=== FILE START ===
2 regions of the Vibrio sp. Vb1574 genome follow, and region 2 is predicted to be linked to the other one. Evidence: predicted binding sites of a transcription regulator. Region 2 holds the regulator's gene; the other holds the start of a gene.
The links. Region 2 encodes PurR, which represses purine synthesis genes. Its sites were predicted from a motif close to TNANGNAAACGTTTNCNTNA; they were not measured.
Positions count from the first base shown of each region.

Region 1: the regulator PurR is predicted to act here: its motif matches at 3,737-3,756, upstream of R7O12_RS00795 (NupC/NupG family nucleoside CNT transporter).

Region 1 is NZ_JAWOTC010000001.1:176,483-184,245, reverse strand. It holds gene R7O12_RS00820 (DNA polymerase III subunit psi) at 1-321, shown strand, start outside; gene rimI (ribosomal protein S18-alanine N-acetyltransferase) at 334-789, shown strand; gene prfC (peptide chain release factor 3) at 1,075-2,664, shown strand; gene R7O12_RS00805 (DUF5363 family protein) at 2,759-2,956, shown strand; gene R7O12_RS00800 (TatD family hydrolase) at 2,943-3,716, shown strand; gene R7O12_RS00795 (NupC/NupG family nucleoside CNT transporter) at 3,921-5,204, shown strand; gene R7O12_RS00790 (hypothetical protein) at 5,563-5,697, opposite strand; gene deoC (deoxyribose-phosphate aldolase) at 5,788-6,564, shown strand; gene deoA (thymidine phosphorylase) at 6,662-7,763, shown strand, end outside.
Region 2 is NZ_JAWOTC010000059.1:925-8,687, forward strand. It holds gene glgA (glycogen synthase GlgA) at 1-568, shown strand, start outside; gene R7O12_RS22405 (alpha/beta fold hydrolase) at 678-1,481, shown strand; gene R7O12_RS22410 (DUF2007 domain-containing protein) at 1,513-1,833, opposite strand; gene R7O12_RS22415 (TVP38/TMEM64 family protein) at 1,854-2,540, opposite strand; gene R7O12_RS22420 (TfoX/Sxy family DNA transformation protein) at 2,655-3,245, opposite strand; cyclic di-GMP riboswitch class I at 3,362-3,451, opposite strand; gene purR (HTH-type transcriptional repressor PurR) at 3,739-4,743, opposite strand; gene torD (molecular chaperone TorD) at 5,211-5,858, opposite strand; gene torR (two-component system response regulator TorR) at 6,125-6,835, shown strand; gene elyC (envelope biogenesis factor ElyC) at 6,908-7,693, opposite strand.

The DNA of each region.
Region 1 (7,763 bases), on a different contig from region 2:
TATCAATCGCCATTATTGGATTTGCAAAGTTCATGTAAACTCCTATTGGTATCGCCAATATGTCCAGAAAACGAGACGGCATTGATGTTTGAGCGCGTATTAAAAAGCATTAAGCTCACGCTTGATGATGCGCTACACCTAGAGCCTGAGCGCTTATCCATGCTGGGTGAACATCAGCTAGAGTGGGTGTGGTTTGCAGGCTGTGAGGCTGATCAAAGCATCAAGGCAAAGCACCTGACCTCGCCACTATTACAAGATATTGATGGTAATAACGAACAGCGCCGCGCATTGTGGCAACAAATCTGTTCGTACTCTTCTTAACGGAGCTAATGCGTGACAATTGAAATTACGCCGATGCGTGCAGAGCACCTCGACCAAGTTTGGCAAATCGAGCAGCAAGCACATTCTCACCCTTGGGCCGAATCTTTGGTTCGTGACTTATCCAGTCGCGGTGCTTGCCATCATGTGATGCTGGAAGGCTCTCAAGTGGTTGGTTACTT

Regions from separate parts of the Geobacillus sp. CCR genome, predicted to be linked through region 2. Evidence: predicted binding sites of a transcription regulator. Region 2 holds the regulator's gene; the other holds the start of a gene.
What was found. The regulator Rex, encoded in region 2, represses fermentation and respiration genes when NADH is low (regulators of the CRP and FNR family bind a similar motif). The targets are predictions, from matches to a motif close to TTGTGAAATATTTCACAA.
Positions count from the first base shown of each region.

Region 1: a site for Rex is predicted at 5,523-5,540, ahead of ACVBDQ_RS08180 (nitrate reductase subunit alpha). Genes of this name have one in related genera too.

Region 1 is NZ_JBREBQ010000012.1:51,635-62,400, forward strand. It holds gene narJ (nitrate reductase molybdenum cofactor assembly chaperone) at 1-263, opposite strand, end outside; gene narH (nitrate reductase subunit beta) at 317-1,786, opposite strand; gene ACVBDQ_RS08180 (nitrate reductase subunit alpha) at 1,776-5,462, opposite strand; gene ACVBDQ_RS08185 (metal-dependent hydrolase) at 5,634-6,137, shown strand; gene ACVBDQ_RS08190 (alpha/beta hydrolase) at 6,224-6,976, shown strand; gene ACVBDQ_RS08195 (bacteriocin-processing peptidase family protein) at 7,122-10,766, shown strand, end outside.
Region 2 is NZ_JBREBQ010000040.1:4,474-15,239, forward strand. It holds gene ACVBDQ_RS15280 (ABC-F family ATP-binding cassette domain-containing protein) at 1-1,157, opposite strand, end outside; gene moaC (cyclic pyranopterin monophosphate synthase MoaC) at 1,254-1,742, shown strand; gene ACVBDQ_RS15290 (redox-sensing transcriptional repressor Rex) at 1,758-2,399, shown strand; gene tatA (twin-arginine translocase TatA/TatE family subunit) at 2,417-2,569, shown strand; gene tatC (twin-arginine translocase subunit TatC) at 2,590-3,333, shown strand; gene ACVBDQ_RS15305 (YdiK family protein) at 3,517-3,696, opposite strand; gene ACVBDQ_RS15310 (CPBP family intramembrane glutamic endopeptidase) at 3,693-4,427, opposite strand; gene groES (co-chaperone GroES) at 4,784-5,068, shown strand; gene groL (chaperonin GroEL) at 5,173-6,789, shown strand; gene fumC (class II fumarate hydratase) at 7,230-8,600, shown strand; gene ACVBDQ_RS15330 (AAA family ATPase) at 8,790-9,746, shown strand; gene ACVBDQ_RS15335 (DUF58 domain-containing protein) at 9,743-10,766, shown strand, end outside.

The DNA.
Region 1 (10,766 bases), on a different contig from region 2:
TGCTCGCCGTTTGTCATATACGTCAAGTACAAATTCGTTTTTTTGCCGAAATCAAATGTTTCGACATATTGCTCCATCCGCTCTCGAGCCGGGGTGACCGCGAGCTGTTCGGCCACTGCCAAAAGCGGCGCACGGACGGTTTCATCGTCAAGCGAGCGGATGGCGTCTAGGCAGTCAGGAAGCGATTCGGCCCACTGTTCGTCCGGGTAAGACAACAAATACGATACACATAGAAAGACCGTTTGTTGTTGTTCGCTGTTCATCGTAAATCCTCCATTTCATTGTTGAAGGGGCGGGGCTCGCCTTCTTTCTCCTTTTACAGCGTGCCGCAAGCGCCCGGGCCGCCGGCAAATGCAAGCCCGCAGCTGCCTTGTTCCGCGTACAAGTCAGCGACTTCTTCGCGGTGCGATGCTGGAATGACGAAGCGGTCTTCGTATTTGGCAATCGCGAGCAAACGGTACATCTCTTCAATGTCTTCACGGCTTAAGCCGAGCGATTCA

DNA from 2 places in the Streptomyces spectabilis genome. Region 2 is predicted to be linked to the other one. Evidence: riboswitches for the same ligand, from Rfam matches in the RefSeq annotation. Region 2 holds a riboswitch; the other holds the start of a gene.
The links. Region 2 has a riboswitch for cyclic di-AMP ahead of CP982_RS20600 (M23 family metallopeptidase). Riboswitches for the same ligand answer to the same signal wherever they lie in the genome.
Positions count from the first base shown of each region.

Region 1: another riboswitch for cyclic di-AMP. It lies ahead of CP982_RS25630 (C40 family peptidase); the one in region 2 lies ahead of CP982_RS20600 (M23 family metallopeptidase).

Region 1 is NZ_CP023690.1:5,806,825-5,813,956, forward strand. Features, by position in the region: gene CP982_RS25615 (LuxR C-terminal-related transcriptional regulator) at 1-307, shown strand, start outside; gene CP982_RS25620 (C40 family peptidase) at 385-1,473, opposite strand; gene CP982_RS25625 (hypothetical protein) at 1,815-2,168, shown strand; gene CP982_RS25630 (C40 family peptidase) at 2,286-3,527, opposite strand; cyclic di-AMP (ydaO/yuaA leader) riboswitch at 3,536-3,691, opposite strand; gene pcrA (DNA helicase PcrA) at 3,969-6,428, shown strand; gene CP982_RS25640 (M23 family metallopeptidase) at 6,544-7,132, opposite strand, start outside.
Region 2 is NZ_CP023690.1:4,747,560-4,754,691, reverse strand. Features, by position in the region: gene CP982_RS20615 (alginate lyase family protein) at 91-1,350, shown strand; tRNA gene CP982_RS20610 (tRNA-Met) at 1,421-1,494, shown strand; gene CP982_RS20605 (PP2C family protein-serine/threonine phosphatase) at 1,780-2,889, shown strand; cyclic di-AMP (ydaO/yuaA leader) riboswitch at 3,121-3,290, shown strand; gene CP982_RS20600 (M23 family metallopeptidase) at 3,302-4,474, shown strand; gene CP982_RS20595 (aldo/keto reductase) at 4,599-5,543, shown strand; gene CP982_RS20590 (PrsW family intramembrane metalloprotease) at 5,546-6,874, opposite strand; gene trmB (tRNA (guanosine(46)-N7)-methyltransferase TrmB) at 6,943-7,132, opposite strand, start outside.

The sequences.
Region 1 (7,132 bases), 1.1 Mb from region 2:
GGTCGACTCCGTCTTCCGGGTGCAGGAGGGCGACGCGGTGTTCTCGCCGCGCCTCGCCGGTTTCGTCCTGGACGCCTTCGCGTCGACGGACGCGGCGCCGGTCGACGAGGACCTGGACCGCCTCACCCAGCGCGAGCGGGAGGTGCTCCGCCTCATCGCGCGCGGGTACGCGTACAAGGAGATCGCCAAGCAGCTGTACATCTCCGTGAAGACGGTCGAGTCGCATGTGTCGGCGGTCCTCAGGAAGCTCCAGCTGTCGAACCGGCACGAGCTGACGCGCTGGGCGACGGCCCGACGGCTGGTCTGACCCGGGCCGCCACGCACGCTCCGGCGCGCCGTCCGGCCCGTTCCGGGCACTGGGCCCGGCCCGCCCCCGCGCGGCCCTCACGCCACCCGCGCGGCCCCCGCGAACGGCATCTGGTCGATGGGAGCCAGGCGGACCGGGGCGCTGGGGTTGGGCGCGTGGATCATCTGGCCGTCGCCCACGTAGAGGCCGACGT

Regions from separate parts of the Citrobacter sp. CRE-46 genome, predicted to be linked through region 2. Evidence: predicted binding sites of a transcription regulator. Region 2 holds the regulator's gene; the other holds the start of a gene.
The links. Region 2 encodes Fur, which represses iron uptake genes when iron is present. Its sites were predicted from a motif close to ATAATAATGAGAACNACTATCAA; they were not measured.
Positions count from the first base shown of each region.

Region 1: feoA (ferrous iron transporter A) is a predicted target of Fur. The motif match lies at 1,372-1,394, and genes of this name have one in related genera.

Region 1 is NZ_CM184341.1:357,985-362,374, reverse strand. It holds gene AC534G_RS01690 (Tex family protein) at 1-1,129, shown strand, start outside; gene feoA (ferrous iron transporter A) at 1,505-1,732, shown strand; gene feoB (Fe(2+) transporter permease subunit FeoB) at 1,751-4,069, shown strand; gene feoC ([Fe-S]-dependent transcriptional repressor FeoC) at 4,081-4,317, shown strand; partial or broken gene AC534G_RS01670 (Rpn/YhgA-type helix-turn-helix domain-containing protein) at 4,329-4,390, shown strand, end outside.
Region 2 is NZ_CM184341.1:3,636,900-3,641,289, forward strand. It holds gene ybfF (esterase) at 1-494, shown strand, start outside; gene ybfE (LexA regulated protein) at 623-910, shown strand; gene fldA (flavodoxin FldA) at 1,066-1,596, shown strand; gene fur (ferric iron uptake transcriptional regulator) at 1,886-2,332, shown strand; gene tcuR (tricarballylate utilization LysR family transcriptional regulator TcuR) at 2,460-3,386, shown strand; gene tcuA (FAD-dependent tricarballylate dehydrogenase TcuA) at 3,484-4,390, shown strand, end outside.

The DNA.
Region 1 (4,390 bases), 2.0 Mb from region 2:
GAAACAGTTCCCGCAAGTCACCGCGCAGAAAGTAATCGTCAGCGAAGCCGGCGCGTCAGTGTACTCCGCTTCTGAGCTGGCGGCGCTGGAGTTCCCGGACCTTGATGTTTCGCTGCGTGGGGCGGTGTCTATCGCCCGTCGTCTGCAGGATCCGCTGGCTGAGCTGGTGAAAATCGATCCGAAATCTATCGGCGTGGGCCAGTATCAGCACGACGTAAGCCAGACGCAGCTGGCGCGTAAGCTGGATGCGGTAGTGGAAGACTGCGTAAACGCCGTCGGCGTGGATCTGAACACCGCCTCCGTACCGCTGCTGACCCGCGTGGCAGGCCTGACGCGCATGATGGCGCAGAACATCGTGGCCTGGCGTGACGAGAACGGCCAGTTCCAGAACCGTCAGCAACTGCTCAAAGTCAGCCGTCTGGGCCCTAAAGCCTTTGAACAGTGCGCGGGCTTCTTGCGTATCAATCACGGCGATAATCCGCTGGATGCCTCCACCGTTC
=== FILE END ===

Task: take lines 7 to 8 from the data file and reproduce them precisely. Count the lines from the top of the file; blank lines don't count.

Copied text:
The DNA of each region.
Region 1 (7,763 bases), on a different contig from region 2: